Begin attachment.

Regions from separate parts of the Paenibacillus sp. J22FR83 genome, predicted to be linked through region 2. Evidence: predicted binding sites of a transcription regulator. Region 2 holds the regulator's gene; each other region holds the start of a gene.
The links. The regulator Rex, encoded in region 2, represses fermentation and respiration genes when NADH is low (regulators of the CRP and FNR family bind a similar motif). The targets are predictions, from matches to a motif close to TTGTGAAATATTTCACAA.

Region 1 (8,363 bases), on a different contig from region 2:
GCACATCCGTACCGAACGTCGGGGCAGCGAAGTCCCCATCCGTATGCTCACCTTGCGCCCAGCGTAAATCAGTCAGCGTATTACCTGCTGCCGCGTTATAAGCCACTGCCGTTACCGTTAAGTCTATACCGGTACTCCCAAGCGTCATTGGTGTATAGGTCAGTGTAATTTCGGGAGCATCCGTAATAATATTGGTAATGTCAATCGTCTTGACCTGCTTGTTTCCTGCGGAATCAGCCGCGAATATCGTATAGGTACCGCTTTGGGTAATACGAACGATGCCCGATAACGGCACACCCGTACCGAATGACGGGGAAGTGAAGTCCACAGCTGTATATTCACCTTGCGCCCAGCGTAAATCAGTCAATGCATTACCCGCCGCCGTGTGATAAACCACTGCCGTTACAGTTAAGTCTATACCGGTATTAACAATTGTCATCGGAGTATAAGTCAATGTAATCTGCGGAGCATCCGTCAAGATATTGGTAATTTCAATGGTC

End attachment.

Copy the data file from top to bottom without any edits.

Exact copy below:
Regions from separate parts of the Paenibacillus sp. J22FR83 genome, predicted to be linked through region 2. Evidence: predicted binding sites of a transcription regulator. Region 2 holds the regulator's gene; each other region holds the start of a gene.
The links. The regulator Rex, encoded in region 2, represses fermentation and respiration genes when NADH is low (regulators of the CRP and FNR family bind a similar motif). The targets are predictions, from matches to a motif close to TTGTGAAATATTTCACAA.

Region 1 (8,363 bases), on a different contig from region 2:
GCACATCCGTACCGAACGTCGGGGCAGCGAAGTCCCCATCCGTATGCTCACCTTGCGCCCAGCGTAAATCAGTCAGCGTATTACCTGCTGCCGCGTTATAAGCCACTGCCGTTACCGTTAAGTCTATACCGGTACTCCCAAGCGTCATTGGTGTATAGGTCAGTGTAATTTCGGGAGCATCCGTAATAATATTGGTAATGTCAATCGTCTTGACCTGCTTGTTTCCTGCGGAATCAGCCGCGAATATCGTATAGGTACCGCTTTGGGTAATACGAACGATGCCCGATAACGGCACACCCGTACCGAATGACGGGGAAGTGAAGTCCACAGCTGTATATTCACCTTGCGCCCAGCGTAAATCAGTCAATGCATTACCCGCCGCCGTGTGATAAACCACTGCCGTTACAGTTAAGTCTATACCGGTATTAACAATTGTCATCGGAGTATAAGTCAATGTAATCTGCGGAGCATCCGTCAAGATATTGGTAATTTCAATGGTC